Over the last few years, online attacks have led to negative press and increased scrutiny for a number of high-profile companies, fuelling the already growing concerns regarding user privacy in the digital world.
Last year, Apple faced an intense media spotlight after a controversial hack whereby private and sensitive photographs of celebrities were leaked online, raising doubts over the security of the tech giant’s products and iCloud service.
More recently, the company operating the Ashley Madison website (an online service facilitating extramarital affairs) experienced a disastrous data breach exposing the personal data of over 30 million accounts, and resulted in the CEO of its parent company stepping down. The breach in question was carried out by hacking group The Impact Team, who released names, email address and other personal information of users. Leaked emails also revealed that the company may have breached the computer networks of competitors. The company has been the subject of US legal proceedings and the incident has also been linked to two suicides.
So, while the digital age brings an array of benefits, it also creates new privacy risks. According to Jim Dempsey of the Berkeley Center for Law and Technology, data security is “a truly existential issue that directly affects the bottom line. The reputational harm is huge. The legal headaches are huge.” Reputational damage is especially detrimental to a company like Ashley Madison, where the principle of user secrecy lies at its core. Company Boards are concerned, more than ever, with protecting corporations’ reputation following a data breach. If personal information about individuals is held and it is lost or misused, even unintentionally, it is likely that there will be significant consequences.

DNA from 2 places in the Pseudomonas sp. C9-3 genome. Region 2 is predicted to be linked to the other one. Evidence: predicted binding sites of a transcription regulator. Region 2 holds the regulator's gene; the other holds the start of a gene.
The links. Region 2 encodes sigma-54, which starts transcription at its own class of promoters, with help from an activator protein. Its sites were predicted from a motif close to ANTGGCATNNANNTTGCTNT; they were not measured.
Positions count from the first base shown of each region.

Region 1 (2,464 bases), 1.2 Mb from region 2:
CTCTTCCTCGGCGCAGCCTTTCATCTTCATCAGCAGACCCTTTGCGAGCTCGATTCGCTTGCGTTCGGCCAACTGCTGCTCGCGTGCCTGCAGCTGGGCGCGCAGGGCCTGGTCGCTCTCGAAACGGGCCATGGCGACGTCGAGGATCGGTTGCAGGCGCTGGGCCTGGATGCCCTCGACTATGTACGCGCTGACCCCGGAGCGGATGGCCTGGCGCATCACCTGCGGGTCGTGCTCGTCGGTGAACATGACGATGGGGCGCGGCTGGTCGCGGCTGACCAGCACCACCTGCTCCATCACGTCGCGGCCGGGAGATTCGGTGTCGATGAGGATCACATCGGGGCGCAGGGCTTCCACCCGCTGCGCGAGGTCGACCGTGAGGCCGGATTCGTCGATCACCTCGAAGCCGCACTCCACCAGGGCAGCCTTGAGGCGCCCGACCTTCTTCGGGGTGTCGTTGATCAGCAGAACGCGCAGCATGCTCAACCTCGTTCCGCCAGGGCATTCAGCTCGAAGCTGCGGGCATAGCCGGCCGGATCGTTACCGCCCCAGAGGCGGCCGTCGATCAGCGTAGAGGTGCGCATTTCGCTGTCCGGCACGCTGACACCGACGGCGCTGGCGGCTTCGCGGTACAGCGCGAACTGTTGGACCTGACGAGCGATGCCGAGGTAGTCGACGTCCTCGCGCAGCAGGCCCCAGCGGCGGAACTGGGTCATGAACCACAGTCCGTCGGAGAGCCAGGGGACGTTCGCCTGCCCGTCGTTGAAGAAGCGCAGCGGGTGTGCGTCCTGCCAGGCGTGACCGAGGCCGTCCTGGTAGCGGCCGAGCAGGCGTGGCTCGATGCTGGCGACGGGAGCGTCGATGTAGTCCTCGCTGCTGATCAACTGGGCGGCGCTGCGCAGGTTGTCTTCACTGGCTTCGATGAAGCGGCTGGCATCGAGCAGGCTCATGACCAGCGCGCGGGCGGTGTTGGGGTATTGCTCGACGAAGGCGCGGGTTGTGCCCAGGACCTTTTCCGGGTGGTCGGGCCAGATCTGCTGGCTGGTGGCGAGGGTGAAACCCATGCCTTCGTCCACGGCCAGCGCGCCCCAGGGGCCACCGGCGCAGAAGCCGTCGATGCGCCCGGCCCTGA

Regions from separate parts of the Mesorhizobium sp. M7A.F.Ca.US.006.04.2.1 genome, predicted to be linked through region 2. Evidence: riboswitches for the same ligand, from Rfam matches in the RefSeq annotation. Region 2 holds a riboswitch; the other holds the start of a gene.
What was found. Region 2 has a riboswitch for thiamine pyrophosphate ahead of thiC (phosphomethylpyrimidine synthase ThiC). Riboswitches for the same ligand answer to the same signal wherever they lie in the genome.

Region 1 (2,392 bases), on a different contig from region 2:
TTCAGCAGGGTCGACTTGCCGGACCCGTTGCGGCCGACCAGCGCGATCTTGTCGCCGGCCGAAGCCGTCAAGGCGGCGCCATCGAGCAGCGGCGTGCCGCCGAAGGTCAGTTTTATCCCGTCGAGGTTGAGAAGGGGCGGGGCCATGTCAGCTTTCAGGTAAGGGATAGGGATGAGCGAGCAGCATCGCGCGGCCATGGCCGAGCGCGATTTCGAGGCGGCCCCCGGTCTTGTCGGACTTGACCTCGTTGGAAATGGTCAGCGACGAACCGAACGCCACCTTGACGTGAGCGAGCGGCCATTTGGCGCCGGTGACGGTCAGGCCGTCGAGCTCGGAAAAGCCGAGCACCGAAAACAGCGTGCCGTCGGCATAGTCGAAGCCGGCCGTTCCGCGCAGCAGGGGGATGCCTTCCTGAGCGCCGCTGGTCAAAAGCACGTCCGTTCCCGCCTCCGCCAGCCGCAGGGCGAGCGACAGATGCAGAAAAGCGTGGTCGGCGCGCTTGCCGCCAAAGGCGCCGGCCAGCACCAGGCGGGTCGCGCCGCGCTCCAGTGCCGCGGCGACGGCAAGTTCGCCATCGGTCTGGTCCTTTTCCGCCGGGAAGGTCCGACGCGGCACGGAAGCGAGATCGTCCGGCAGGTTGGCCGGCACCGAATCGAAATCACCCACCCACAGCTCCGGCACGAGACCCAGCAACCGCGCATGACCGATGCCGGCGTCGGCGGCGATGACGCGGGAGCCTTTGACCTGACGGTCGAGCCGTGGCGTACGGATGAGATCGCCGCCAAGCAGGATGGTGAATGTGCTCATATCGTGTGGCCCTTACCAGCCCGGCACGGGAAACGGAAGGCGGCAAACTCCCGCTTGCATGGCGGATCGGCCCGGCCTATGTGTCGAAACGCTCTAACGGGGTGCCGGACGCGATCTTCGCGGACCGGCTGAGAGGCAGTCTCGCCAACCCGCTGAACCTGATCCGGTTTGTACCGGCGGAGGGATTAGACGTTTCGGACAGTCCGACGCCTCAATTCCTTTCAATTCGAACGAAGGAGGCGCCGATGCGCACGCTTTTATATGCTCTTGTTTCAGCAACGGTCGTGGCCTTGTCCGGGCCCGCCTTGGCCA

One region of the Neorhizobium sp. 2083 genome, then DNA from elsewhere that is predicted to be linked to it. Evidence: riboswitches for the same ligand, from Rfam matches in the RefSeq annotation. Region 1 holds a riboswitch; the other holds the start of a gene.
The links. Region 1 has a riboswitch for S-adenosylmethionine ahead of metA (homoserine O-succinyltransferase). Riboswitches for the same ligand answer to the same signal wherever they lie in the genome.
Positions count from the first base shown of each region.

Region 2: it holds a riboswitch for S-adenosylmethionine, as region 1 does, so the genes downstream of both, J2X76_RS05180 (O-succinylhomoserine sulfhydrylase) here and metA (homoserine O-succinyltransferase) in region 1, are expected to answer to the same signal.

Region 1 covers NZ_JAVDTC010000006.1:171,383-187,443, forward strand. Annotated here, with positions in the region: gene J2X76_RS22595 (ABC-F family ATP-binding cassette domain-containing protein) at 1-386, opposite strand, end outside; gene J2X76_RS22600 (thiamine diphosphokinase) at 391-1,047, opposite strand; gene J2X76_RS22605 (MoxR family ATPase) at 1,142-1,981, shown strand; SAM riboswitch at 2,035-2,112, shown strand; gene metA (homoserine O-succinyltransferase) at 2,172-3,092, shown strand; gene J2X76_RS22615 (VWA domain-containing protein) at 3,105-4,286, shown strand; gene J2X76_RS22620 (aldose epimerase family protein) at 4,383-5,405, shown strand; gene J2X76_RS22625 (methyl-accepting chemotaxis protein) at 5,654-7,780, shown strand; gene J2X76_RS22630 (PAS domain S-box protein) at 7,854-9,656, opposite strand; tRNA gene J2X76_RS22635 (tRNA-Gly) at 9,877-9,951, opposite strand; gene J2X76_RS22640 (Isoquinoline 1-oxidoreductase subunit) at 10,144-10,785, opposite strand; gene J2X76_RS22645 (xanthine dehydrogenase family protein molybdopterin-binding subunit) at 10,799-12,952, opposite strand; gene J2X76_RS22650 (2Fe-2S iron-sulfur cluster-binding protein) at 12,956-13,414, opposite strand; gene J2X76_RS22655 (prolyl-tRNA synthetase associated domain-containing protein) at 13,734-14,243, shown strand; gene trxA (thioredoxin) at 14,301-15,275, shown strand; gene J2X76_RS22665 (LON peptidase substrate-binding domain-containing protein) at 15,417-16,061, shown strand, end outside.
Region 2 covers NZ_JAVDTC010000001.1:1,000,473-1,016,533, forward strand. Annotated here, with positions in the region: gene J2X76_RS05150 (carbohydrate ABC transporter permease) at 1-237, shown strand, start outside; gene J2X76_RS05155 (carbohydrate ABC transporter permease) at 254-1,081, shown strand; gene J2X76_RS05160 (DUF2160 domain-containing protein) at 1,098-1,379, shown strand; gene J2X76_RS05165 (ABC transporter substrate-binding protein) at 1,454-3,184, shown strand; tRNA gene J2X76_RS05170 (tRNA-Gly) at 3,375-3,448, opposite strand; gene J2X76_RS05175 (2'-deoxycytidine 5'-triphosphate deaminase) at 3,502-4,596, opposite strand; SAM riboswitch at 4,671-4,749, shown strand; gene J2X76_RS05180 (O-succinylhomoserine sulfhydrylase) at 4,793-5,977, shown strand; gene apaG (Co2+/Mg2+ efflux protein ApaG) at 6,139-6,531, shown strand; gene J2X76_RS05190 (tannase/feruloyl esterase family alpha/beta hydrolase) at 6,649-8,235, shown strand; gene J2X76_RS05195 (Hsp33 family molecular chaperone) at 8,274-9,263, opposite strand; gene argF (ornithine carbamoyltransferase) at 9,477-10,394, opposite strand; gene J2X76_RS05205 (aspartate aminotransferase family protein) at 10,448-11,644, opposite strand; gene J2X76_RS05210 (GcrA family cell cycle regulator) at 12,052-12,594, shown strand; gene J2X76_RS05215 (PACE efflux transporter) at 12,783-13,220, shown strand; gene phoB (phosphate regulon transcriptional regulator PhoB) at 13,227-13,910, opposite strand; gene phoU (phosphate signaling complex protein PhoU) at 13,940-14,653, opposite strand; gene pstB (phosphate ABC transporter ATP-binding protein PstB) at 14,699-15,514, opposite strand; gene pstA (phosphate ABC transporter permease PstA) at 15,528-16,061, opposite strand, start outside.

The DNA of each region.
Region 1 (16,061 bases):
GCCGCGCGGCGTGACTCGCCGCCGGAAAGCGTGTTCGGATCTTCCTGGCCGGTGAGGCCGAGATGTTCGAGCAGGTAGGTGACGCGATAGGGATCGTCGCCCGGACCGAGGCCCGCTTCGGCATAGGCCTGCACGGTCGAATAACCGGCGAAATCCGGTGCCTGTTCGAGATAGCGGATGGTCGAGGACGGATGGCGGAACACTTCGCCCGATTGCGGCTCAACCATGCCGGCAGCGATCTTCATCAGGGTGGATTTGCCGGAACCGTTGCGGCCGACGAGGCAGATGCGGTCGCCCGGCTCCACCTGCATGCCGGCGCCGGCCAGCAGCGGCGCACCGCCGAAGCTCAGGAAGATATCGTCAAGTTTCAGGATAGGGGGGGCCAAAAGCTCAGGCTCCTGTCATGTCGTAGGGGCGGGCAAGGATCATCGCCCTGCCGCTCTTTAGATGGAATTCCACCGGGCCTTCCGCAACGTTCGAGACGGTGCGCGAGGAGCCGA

In light of these new risks, there has been a shift towards the strengthening of consumer privacy and increased regulation, particularly within Europe. The new General Data Protection Regulation (GDPR), intended to address some of the privacy challenges presented by new technology and fulfil the potential of the digital economy, is currently making its way through the EU legislative process.
It is anticipated that the final text will be agreed by the end of this year, with a two year implementation period before coming into force in 2018. Key features of the GDPR include the recent concept of the “right to be forgotten,” mandatory data breach notification and the one-stop shop, among other changes. Companies will have to interpret and apply the GDPR carefully in order to comply with the new rules and minimise the risk of data breaches.
It remains to be seen what the exact outcome of the reform process will be, and just how successful the law will be in playing catch up with technology, but it’s clear that there is wave of legal change approaching which we must prepare for.
Natasha Simmons is an associate at Bristows
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